The Reliability of the Biblical Text

When considering the question of the reliability of the Biblical text, a number of factors must be cited in defense of the Scriptures. First, the autographical texts of the Old and New Testament Scriptures were indeed inspired or “God breathed” (θεόπνευστος > 2 Tim 3.16) and is therefore a direct product of the mind of God. Because God inspired the Scriptures, and God cannot do anything that is imperfect and against His nature, we can lay claim that the Scriptures are free from error and in this sense, inerrant. However, when one looks at the manuscript (MS) tradition, they may be puzzled as to how we as the church can claim that we possess an inspired and inerrant text, given the nature of textual variants within the tradition itself. And this leads to the discussion prompt, “How can conservatives claim to have God’s very words?”

There are a number of factors that help to answer such a question in the affirmative. First, the reliability of the scribes of the OT is well documented. As Ellis R. Brotzman notes, “Students of the Old Testament text . . . have to deal with fewer variants than their New Testament counterparts,”[1] and “It is generally accepted that the Old Testament was copied more carefully than the New.”[2] A statement such as this is reflected in Fields work, where he rightly notes that only about 10 percent of the OT text is under dispute;[3] a remarkable testimony to God in the preservation of His word. On the NT side of things, it can be noted that of the 138,000 words in the Greek NT, and among the 5800+ manuscripts in the MS tradition, there are about 400,000 textual variants in existence. This would be a shocking number, if left by itself. However, this is not the entirety of the story.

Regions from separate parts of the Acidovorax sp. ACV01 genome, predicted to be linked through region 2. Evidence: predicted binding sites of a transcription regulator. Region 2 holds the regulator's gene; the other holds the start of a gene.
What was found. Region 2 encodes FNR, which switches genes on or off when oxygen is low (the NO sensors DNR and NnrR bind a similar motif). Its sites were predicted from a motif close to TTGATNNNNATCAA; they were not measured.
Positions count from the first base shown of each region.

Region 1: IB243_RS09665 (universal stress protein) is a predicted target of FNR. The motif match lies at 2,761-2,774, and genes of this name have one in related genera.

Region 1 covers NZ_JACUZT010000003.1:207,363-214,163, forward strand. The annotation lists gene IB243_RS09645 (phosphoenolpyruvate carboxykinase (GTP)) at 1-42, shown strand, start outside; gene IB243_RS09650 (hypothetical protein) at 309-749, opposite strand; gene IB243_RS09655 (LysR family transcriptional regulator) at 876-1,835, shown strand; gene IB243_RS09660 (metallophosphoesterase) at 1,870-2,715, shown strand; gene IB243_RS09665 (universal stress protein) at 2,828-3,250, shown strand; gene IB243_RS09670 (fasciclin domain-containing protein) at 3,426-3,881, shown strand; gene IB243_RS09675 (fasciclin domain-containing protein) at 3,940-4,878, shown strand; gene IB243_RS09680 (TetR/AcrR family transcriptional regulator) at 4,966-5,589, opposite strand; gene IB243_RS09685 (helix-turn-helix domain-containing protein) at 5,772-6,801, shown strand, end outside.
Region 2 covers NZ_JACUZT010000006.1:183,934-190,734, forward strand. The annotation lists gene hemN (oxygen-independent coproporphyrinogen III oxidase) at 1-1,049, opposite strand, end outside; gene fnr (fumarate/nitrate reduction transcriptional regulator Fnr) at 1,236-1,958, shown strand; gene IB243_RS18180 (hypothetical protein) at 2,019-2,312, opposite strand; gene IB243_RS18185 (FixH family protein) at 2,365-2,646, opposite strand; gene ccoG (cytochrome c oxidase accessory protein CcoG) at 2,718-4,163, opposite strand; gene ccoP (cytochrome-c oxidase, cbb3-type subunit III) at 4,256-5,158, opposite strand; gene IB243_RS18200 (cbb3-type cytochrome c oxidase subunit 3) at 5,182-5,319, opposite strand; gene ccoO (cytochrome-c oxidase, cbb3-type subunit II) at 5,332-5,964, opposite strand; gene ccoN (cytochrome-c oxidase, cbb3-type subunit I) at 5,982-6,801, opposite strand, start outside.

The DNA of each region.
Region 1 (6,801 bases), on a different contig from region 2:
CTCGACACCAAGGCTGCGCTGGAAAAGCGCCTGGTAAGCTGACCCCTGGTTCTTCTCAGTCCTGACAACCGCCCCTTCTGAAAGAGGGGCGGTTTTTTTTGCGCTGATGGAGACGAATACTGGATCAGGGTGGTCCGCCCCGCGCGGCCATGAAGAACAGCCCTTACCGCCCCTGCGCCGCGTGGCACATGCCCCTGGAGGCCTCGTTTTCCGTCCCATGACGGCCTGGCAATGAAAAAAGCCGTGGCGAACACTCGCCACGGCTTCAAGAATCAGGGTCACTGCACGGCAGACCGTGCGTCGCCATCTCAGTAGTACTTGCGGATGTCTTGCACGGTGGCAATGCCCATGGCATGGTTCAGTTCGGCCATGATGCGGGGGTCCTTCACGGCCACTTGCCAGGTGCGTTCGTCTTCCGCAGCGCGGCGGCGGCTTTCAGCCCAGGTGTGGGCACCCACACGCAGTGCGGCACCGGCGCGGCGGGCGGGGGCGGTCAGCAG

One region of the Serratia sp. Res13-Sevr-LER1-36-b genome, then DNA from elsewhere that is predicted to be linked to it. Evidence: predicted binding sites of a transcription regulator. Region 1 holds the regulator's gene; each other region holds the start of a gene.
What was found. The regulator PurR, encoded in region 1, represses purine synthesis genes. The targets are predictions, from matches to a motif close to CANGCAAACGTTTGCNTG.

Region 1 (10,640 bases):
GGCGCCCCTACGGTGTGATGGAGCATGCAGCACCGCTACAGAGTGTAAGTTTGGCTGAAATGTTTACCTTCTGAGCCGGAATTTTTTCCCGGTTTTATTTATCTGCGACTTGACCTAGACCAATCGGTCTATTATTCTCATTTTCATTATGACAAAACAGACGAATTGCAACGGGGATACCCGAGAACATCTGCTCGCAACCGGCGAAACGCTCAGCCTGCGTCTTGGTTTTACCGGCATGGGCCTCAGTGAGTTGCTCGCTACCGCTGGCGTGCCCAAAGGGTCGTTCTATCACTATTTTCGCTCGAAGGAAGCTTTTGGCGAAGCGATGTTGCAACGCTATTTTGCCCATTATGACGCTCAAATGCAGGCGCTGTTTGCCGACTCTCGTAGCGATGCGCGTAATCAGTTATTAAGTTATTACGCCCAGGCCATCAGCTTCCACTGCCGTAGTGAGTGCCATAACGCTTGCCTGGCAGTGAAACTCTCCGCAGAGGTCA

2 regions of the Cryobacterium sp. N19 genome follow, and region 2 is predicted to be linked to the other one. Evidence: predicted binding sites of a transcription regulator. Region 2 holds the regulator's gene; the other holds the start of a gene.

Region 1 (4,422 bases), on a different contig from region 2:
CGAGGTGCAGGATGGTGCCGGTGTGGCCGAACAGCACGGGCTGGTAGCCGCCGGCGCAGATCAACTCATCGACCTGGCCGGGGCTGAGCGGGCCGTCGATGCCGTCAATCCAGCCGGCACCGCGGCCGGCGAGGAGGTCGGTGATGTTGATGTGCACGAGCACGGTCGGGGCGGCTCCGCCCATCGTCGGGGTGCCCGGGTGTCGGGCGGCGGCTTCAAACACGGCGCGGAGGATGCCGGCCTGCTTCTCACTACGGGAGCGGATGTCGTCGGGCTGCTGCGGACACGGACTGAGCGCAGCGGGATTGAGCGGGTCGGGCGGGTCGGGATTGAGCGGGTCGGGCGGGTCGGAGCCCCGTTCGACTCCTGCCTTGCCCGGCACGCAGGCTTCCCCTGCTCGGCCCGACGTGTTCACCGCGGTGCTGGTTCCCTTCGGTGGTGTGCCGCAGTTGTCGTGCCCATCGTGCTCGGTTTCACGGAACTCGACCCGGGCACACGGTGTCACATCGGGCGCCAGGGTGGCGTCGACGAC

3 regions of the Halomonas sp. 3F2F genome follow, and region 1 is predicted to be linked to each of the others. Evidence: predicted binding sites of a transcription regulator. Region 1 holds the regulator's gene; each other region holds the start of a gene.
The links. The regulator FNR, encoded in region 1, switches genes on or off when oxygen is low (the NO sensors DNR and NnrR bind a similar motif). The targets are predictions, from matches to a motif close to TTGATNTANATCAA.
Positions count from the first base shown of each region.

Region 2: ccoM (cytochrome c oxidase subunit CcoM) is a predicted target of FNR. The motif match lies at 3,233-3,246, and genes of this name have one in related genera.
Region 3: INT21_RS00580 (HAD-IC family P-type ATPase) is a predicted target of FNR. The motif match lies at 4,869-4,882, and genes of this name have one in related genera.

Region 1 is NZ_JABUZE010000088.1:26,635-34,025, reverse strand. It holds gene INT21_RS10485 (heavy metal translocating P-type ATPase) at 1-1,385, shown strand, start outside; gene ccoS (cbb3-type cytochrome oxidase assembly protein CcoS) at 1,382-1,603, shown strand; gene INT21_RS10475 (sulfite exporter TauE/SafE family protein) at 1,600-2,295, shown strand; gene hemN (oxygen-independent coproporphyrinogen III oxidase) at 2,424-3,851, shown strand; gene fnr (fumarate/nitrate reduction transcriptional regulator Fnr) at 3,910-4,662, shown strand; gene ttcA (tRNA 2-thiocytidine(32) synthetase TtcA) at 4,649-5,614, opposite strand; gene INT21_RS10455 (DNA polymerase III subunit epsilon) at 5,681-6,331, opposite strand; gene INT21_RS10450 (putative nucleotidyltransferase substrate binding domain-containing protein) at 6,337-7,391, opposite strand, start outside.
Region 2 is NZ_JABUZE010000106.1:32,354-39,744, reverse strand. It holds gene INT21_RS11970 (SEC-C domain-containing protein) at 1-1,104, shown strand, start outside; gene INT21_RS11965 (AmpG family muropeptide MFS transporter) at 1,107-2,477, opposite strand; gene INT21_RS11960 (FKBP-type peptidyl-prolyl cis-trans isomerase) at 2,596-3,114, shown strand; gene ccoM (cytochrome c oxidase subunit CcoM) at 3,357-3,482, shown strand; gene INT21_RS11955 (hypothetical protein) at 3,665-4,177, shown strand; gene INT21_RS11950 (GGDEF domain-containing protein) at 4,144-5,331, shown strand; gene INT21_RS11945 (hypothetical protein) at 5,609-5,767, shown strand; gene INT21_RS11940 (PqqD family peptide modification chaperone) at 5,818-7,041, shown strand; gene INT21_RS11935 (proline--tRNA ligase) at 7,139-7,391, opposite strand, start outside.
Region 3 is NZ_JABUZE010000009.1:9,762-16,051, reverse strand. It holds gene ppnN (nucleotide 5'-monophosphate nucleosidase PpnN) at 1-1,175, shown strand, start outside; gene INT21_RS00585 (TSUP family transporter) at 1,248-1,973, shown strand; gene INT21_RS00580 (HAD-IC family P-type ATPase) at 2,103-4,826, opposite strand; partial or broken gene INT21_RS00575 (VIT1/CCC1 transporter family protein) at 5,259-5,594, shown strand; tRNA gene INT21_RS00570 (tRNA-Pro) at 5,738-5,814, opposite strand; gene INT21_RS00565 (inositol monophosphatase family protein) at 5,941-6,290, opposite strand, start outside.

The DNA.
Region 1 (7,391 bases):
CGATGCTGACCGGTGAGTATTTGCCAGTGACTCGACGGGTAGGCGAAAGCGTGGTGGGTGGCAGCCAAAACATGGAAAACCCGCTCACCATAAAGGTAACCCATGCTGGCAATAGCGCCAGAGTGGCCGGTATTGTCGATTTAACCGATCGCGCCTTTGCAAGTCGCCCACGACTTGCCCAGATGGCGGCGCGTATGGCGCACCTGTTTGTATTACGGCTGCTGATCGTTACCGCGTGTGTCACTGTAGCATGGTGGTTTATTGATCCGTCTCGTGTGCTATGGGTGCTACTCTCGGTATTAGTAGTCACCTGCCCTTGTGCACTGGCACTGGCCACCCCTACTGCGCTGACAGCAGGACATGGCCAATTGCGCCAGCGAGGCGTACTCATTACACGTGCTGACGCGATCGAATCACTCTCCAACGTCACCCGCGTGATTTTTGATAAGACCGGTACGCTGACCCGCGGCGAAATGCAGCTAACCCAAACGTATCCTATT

First, the textual variants which are present in the MS tradition are presented in four categories, the largest of which are errors of sight or hearing (during copying). As Daniel Wallace notes, “Of the hundreds of thousands of textual variants, the majority are spelling differences that have no impact on the meaning of the text.”[4]  The smallest of the categories of variants are those which are both meaningful and viable. Meaning, they are meaningful because they affect the understanding/interpretation of the text in some degree and they have a possibility to be the original wording of the autographic text. This variant class, which is the only one that is problematic to the textual scholar, consists of less than 1 percent of the NT text. Hence, a 99+ percent assurance. When one couples this with the different “text-types” that produced very similar readings throughout the MS tradition (Alexandrian, Western and Byzantine text-type traditions), it can be noted that different streams of MS traditions were producing the same Scripture over what is often the case, the same time period in the history of the church. Meaning, if the Scriptures had been corrupted wholesale, it would show up in one of these lines of text-types (one text-type would conflict with the others), but, this is not the case at all. Instead, the text-type traditions are remarkably similar, thus demonstrating a static text throughout the history of the church. On this point, note the words of Gregory Koukl when he states, “What can we conclude from the evidence?  Virtually all of the 400,000 differences in the New Testament documents—spelling errors, inverted words, non-viable variants and the like—are completely inconsequential . . . This means that our New Testament is over 99% pure.  In the entire text of 20,000 lines, only 40 lines are in doubt (about 400 words), and none affects any significant doctrine.”[5]